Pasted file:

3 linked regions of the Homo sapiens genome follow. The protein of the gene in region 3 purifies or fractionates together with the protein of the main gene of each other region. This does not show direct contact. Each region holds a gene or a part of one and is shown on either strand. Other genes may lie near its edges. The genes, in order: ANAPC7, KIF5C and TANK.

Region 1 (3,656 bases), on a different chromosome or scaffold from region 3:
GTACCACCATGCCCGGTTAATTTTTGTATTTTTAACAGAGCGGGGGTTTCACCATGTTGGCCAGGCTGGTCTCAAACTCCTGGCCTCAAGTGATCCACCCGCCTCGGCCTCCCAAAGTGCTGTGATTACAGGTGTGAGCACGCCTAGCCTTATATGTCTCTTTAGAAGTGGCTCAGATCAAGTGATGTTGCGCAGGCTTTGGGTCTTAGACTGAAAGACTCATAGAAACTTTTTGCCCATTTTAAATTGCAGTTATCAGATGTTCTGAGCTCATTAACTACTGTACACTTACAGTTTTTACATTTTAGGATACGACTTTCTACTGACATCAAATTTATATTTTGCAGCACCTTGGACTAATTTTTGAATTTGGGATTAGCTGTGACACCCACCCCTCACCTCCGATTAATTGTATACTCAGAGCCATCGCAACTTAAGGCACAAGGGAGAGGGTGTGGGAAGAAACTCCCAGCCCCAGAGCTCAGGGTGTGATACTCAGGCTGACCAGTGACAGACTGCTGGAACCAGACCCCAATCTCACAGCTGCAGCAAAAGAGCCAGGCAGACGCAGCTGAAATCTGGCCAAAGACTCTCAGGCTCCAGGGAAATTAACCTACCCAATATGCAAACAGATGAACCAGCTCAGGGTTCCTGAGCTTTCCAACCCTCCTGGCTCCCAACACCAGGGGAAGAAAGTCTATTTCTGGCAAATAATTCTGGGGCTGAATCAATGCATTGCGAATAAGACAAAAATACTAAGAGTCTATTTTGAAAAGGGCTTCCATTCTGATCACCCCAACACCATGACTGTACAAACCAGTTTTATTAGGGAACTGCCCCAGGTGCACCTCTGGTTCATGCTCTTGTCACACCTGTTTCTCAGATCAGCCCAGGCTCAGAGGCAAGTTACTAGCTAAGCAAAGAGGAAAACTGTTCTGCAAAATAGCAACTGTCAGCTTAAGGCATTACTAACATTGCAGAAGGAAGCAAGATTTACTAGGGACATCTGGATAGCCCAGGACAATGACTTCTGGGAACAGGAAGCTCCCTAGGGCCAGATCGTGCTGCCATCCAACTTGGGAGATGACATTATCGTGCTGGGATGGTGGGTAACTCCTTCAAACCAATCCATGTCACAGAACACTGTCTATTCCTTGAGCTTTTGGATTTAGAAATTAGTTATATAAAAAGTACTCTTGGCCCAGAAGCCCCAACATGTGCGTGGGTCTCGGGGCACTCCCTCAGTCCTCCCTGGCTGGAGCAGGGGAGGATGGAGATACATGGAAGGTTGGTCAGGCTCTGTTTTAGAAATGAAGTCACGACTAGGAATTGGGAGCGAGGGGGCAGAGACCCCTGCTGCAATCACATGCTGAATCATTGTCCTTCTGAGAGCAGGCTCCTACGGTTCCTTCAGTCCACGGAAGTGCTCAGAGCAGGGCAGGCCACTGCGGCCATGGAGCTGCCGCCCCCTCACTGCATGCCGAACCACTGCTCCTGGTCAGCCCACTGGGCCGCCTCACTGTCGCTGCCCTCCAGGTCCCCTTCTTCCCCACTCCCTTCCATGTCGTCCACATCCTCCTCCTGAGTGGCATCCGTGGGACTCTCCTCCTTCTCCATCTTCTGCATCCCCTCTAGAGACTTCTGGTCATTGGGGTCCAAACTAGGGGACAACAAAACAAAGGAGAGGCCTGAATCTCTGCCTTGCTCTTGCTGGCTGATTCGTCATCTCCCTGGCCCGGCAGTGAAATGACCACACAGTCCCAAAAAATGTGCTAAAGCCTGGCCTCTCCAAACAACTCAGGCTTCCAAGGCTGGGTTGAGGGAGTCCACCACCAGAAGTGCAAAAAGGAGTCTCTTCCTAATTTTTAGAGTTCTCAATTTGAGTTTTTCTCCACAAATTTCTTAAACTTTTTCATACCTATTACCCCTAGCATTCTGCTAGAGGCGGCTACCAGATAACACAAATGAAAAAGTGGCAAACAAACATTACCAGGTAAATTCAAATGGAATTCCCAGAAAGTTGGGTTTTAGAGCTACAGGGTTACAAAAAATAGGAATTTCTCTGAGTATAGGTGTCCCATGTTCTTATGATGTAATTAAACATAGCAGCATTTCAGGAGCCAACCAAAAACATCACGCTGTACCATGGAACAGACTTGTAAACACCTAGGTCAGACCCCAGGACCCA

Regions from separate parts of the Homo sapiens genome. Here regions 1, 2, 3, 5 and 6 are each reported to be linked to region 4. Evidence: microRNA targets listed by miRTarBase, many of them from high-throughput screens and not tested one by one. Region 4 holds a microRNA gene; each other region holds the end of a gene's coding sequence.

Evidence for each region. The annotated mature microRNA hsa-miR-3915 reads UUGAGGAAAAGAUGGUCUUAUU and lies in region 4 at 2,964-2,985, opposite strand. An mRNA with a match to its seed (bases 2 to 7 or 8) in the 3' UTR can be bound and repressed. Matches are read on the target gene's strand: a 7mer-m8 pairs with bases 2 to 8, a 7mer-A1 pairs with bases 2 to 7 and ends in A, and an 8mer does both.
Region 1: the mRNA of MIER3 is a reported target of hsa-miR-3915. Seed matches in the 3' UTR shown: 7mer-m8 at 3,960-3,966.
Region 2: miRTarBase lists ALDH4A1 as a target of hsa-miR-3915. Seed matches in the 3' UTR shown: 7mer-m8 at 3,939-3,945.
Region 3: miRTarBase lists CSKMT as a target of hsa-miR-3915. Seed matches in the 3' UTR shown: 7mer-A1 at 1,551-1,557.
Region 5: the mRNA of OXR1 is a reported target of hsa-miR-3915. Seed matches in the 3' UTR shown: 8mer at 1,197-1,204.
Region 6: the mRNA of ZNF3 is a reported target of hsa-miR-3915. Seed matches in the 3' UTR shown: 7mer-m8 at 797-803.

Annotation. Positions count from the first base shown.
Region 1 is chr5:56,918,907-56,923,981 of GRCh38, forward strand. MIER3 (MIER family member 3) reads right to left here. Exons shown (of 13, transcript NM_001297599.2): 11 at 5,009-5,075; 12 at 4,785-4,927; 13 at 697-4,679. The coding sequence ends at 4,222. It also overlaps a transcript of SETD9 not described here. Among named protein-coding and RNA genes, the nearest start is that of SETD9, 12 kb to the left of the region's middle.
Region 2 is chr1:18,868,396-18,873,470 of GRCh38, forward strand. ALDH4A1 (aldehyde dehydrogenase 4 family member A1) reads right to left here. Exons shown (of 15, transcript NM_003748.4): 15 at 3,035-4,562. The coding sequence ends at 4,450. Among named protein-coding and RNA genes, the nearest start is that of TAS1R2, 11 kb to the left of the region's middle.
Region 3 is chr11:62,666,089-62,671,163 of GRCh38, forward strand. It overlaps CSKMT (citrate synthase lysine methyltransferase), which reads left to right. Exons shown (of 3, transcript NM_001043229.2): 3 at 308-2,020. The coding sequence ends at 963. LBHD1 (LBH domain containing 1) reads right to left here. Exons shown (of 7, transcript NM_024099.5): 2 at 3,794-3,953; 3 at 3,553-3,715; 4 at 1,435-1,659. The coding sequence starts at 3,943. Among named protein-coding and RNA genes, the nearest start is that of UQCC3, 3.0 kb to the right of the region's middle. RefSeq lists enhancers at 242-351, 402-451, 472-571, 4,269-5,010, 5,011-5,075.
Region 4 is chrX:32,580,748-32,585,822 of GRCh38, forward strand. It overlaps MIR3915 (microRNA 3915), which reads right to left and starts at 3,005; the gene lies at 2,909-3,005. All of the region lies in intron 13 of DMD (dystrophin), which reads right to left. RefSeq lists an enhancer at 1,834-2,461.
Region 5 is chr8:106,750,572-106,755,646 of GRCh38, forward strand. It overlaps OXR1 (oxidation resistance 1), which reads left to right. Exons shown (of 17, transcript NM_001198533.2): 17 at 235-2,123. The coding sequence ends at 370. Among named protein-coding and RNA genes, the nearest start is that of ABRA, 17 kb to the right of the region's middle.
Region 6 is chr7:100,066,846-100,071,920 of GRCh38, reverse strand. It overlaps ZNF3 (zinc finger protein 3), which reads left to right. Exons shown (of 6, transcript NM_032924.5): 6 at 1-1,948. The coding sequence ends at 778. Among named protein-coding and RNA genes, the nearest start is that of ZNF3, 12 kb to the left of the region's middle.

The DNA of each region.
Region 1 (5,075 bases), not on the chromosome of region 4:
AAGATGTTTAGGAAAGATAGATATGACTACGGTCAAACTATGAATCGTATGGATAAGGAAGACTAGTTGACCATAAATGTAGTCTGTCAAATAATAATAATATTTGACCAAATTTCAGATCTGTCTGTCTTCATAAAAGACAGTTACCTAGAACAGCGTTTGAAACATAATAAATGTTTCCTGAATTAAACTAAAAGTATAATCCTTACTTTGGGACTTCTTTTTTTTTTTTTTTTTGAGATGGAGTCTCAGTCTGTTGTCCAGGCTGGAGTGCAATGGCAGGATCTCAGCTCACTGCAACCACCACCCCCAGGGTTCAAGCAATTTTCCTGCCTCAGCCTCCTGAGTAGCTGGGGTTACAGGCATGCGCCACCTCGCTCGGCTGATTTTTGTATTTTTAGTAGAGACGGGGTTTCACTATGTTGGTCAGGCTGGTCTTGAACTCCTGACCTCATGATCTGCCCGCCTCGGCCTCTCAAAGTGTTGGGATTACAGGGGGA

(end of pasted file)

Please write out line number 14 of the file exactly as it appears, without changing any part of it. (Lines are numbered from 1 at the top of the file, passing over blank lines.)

Region 3 is chr11:62,666,089-62,671,163 of GRCh38, forward strand. It overlaps CSKMT (citrate synthase lysine methyltransferase), which reads left to right. Exons shown (of 3, transcript NM_001043229.2): 3 at 308-2,020. The coding sequence ends at 963. LBHD1 (LBH domain containing 1) reads right to left here. Exons shown (of 7, transcript NM_024099.5): 2 at 3,794-3,953; 3 at 3,553-3,715; 4 at 1,435-1,659. The coding sequence starts at 3,943. Among named protein-coding and RNA genes, the nearest start is that of UQCC3, 3.0 kb to the right of the region's middle. RefSeq lists enhancers at 242-351, 402-451, 472-571, 4,269-5,010, 5,011-5,075.